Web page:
Experience with Unix on PC XT

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Sep 21, 1983, 10:49:16 AM9/21/83
The following comments are from my use of Mark Williams Coherent and
Venturcom's Venix on an IBM PC XT. I was bringing up a medical records
information system consisting of around 8,000 lines of C that had
been running on an 11/23 (running Venix) and an IBM Series/1 (running
IBM's Unix - cpix). The hardware was a vanilla PC XT with 256Kb and a
monochrome monitor.

In summary, we used Coherent for one week then gave up on it completely.
The use of Coherent was a last ditch effort as we kept getting the run
around from Venturcom as to when we'd get Venix for the PC (next week, ...).
Fortunately, after the week's effort with Coherent we finally got a Venix
system out of Venturcom.

Coherent is a Unix look-alike that was written from scratch by Mark
Williams Co. - they pay no royalty to AT&T. They developed all of the
system (including yacc, lex, make, etc) from scratch. Venix is a port of
AT&T Unix that is supposedly optimized for small systems. We don't use
any of the Venix special features (real-time process control, asynchronous
i/o, semaphores) as we require portability to many Unix systems.

Both systems need better documentation. In all fairness to Venturcom,
their manuals were labelled "Preliminary", so more complete versions may
be in the making.

Since all of our source code existed on a Unix system, our first job
was to get the code onto the PC, with the least amount of work. We used
the async port on the PC connected to an RS232 line on the Series/1 and
wrote a small program to transfer the files, one "block" at a time with
a checksum, and retransmit as necessary. This little task showed a difference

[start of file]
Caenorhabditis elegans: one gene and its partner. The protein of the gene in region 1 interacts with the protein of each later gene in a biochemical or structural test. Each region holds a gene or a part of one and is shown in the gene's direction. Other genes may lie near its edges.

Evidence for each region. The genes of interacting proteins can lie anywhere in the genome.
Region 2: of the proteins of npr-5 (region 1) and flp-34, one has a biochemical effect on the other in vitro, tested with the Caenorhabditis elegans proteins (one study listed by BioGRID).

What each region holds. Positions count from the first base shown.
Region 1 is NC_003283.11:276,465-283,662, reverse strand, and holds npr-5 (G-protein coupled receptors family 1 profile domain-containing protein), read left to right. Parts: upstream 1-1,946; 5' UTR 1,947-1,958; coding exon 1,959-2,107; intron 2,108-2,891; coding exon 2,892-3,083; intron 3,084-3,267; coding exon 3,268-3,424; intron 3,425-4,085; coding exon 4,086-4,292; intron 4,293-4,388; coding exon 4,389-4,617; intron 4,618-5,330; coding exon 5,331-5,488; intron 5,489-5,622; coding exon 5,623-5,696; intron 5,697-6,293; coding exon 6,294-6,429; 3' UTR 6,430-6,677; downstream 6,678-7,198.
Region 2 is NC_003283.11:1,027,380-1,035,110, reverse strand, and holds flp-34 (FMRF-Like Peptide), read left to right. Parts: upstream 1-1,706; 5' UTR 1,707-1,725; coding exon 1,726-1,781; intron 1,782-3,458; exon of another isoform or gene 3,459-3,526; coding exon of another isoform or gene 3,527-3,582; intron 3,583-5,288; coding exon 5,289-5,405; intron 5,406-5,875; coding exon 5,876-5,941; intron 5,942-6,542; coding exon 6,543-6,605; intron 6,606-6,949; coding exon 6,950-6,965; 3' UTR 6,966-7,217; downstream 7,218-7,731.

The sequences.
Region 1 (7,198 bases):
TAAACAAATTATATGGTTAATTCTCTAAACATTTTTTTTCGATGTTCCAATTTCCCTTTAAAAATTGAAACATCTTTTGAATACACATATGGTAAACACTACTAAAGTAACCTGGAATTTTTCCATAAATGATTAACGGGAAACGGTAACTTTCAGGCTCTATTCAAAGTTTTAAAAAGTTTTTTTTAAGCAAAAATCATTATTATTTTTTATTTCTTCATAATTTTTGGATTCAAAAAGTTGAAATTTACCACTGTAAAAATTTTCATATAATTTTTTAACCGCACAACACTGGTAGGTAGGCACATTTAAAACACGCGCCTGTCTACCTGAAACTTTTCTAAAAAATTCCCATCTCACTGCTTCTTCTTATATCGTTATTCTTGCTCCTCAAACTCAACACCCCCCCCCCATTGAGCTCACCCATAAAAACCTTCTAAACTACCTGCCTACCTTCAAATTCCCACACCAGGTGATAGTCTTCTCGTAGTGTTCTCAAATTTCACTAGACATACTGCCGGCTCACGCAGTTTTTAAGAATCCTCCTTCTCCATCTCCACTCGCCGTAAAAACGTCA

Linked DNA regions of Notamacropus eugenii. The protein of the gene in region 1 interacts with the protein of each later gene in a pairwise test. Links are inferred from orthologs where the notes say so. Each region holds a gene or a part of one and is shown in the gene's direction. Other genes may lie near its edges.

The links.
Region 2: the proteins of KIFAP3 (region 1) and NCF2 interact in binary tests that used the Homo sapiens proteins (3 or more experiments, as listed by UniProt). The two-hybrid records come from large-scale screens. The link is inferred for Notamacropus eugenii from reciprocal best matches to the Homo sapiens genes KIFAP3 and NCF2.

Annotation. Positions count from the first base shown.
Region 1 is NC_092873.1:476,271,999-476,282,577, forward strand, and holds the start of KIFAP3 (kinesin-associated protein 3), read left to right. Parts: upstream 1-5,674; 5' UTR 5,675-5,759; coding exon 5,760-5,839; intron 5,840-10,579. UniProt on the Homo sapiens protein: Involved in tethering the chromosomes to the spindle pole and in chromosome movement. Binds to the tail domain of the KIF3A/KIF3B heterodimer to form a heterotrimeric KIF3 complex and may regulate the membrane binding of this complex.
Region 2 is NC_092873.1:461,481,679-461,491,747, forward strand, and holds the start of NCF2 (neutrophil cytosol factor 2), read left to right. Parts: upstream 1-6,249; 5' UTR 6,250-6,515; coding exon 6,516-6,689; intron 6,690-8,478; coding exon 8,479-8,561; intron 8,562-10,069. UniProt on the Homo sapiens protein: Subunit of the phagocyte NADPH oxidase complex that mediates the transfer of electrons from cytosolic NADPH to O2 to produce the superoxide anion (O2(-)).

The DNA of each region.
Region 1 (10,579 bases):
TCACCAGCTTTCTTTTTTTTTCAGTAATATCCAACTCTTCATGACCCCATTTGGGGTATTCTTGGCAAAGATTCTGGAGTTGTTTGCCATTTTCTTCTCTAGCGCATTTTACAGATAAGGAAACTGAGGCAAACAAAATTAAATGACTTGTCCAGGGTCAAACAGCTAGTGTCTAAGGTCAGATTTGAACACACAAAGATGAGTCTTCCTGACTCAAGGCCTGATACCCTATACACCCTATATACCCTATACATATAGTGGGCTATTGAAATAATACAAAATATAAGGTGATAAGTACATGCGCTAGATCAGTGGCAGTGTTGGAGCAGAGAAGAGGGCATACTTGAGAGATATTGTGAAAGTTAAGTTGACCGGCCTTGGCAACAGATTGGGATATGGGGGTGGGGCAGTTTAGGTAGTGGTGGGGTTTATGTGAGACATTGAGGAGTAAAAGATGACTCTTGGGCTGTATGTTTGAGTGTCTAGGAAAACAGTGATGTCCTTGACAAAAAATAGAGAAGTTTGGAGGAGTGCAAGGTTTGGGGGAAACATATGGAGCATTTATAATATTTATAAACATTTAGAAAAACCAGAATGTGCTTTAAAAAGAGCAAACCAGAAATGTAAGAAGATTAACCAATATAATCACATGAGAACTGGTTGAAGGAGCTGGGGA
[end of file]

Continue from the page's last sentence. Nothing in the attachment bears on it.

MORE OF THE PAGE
between the two systems. With Coherent we could run no faster than 4800
with a block size of 64 bytes. Even then there was a perpetual loss of
characters on the PC forcing timeouts and retransmissions. The same code
under Venix ran at 9600 and a buffer size of 128 with not a single lost
character. Obviously Coherent does not handle the async port correctly
or there are other kernel problems.

Problems with Coherent:

1) Their version of ld considers multiple occurences of an external
(such as "int x;" outside of any function) as a multiply defined symbol!
They then allocate storage for each occurence too! This is not standard
Unix and is a major flaw in their system.

2) Their ld only supports 407 files. The "-i" and "-n" flags to the loader
are ignored.

3) Their C compiler did not work when executed from a Makefile, generating
an error "can't allocate tree nodes". When the compiler was executed
by hand from the terminal it worked. This prevented the use of make.

4) There appear to be memory problems with their system that show up as
system call errors when a program grows too large. This occured with a
407 file that was malloc'ing (and checking for a NULL return) with no
other processes active, except the init process, the shell and the
kernel - on a 256Kb system!

5) They are missing tar, although they do plan to add it later. I use
tar for moving directories, not just for tape backup.

6) On the PC XT they have a problem getting the XT disk going, sometimes.
Their customer support acknowledged the problem and trying the same
operation a few times got things going.

7) They don't write a bootstrap on the XT disk, forcing you to always
have the system diskette around when the system is booted.

Problems with Venix:

1) vi and ex appeared in the documentation but not on the distribution.
At least they plan to support vi on the PC. Also, they did include
libtermlib.a and termcap. They did not document all of the console
functions (reverse video, underlining, etc) but a little experimentation
showed that all of these functions are accessible easily.

2) Their ranlib has a problem - after about 30 objects are inserted it
runs out of memory.

3) They have set up tar to handle diskettes very nicely (automatically
goes to next diskette when current one is full, ...). However, that
screws up things like moving directories with tar since there is no
way to say you are not using a diskette (you'd think "tar xf -" would
get around it).

4) Having a large array as an automatic variable (~32K bytes) sometimes
bombs the entire system.

ALL IN ALL: Venix worked out much better than Coherent. My gut feeling
all along to avoid the look-alikes (Coherent, Idris, etc.) has been
reinforced. Given the miniscule price difference between Venix and
Coherent there is no reason to avoid the "AT&T" system.

Richard Stevens
Health Systems International
{decvax | ihnp4} ! kpno ! hsi ! stevens

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